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The Hanson Ripon Quarry extracts some of its material from the River Ure.
The Hanson Ripon Quarry extracts some of its material from the River Ure.

Four-year delay no issue for UK operator

Delays often draw the wrath of quarry operators but a four-year wait for approval failed to perturb a UK company that completed proposed works before officially being granted the green light.

In a case that is as much fortuitous as it is absurd, a Hanson-operated quarry in North Yorkshire forged ahead with quarrying and rehabilitating its Ripon Quarry before a request for an extension could be tabled before councillors for approval. 

The northern England quarry has operated commercially since at least the Second World War, extracting sand and gravel from the River Ure and nearby land.

In 2015, Hanson applied to the North Yorkshire County Council’s planning committee to extend its operations but a staff shortage meant there was minimal progress on its application in the intervening years.

Officers reportedly said that by continuing with the work, it was fortunate Hanson had done ‘what would have been considered acceptable’

A year later, in 2016, the proposal faced community objections about noise levels, traffic congestion and the impact on the water table, leaving a question mark over the proposal.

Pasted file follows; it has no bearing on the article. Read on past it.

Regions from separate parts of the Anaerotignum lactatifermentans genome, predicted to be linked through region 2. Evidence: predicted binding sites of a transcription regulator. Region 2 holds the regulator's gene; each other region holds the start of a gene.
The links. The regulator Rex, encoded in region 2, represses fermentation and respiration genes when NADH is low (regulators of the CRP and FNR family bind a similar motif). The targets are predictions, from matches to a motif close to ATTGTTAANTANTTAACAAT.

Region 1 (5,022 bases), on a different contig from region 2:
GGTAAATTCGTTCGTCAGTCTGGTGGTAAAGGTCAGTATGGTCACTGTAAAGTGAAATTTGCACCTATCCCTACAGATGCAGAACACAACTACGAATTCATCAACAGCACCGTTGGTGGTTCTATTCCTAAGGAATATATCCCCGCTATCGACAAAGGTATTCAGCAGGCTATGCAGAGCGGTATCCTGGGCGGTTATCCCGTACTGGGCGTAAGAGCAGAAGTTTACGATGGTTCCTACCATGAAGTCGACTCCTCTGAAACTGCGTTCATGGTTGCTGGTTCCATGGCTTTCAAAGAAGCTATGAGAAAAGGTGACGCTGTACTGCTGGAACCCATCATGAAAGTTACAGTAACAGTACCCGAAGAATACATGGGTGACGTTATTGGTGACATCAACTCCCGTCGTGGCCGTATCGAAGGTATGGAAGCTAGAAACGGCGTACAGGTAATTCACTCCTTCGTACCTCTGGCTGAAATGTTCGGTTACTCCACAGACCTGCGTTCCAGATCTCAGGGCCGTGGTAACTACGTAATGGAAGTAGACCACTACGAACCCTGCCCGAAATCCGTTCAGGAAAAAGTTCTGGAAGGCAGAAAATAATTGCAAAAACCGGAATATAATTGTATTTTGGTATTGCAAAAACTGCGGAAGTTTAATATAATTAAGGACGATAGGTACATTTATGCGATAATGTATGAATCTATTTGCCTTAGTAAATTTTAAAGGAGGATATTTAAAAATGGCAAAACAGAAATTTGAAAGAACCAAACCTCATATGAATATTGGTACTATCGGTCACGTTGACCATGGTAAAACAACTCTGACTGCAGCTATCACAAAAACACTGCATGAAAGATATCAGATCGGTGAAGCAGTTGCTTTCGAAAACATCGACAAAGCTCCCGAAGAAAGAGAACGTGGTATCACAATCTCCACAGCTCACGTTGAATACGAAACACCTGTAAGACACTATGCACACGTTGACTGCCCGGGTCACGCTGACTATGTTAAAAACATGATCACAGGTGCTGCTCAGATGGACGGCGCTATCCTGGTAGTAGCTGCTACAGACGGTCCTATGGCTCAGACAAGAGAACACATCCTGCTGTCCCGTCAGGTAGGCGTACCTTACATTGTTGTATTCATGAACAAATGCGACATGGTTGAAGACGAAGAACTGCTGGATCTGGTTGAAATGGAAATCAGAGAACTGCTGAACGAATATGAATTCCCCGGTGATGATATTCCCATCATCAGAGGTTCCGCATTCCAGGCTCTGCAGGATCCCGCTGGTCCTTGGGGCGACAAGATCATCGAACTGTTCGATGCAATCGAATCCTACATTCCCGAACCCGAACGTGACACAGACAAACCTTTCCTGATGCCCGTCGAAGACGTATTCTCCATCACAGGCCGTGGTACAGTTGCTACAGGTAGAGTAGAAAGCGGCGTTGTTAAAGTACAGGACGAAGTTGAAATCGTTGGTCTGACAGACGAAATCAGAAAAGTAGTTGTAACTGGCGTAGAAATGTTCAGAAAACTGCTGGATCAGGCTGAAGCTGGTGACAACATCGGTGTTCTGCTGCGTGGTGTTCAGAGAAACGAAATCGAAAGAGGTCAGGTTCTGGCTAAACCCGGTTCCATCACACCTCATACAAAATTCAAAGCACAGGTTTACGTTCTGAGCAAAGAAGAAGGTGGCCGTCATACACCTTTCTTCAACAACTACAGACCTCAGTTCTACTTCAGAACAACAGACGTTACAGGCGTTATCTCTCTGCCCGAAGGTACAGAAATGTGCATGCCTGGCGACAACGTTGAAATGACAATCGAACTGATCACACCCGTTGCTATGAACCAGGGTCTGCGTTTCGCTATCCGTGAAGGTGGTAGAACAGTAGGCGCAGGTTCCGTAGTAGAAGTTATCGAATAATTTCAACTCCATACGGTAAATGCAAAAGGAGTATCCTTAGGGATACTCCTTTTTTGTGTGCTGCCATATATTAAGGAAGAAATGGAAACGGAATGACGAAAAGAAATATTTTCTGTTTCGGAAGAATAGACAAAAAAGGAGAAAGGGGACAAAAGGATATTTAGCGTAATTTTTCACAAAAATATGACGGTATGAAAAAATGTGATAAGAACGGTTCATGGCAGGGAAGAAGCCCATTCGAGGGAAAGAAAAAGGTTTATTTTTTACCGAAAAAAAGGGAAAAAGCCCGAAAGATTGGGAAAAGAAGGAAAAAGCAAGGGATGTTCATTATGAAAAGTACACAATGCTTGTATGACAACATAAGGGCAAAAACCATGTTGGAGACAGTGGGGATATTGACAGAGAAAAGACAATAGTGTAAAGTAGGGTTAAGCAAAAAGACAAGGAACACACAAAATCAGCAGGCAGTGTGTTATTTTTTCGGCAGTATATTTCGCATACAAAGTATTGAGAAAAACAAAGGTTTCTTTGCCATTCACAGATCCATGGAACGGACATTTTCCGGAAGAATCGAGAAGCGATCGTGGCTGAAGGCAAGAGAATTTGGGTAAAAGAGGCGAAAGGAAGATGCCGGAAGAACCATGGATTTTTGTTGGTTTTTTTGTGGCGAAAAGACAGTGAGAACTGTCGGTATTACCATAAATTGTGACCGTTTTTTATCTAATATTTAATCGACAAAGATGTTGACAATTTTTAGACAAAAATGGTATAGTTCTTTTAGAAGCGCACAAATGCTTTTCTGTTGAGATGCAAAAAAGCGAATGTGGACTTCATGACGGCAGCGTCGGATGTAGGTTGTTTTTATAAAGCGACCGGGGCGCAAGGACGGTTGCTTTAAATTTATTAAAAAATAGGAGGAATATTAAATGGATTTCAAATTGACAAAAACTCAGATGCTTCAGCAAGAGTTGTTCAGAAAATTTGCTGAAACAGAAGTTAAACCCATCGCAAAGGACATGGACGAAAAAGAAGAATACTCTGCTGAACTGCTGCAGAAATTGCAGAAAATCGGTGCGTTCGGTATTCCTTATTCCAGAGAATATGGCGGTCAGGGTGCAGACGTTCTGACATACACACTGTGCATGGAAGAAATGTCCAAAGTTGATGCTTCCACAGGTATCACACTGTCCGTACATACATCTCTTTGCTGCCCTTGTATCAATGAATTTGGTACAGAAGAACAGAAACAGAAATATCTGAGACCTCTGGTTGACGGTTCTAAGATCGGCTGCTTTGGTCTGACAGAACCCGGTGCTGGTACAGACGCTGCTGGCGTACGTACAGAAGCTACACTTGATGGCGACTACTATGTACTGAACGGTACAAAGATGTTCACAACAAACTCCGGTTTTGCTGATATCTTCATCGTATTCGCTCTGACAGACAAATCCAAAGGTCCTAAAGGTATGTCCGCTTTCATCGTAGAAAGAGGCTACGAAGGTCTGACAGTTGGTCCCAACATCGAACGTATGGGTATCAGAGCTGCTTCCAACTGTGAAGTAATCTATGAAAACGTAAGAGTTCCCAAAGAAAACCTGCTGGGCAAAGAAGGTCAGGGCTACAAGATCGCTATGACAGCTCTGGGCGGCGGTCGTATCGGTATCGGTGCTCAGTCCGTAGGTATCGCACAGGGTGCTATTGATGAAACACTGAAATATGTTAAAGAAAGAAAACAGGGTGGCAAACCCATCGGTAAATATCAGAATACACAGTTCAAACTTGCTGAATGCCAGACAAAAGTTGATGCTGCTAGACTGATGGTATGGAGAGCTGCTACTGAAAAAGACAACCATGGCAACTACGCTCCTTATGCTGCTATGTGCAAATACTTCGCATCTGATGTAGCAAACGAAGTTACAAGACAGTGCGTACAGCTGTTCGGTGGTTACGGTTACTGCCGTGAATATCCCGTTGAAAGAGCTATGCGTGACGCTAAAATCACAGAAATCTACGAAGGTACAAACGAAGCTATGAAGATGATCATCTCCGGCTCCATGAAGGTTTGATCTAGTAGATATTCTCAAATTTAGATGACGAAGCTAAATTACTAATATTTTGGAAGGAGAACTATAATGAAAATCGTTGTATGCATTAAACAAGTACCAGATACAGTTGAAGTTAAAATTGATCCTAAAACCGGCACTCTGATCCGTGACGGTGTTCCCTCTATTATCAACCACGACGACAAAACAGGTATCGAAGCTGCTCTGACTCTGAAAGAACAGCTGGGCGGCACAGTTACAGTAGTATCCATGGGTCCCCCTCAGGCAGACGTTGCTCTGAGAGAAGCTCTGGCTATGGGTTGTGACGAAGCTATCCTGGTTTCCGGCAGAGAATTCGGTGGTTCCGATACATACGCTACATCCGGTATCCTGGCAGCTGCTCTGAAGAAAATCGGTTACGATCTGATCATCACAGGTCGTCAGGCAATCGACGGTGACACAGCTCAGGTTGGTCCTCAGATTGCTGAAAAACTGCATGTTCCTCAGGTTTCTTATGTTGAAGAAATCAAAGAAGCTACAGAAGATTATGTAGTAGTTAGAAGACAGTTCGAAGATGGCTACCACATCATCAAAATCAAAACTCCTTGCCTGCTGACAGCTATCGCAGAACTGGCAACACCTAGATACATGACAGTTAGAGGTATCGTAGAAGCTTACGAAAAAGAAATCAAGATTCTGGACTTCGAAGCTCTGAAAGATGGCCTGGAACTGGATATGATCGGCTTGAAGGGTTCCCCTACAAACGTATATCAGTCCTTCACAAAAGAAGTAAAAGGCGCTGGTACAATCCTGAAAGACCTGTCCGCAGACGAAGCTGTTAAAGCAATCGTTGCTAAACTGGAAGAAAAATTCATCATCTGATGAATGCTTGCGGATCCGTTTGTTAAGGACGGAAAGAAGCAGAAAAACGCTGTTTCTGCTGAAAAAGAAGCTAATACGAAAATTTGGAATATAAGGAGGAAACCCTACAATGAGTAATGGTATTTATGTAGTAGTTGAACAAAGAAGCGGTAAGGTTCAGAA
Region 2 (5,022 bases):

Nevertheless, at a recent meeting, the planning committee was told in the four years since the application was submitted, the remaining reserves within the application site had been extracted, and rehabilitation completed.

According to The Northern Echo, councillors then unanimously approved the application without debating any issues or questioning why it had taken so long to come before the committee.

Officers reportedly said that by continuing with the work, it was fortunate Hanson had done “what would have been considered acceptable”.

After the meeting, it was revealed the four-year delay was due to a staffing shortage in the council’s planning department, something that had been experienced in other local authorities around the United Kingdom.

Apparently there were numerous other outstanding applications that had faced similar problems in North Yorkshire, including others that had been delayed even longer. However, with recent increases in staff in the department, they were now trying to tackle the backlog.

 

More reading:
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From limestone site to pristine parklands
Bruce Harvey: Quarry repurposing and regeneration
Boral to net millions in real estate deal
Former quarry expected to fetch record price
Historic site to become 'walkable' suburb
First lot of land sales at old Lilydale Quarry
 











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Tuesday, 15 October, 2019 3:19am
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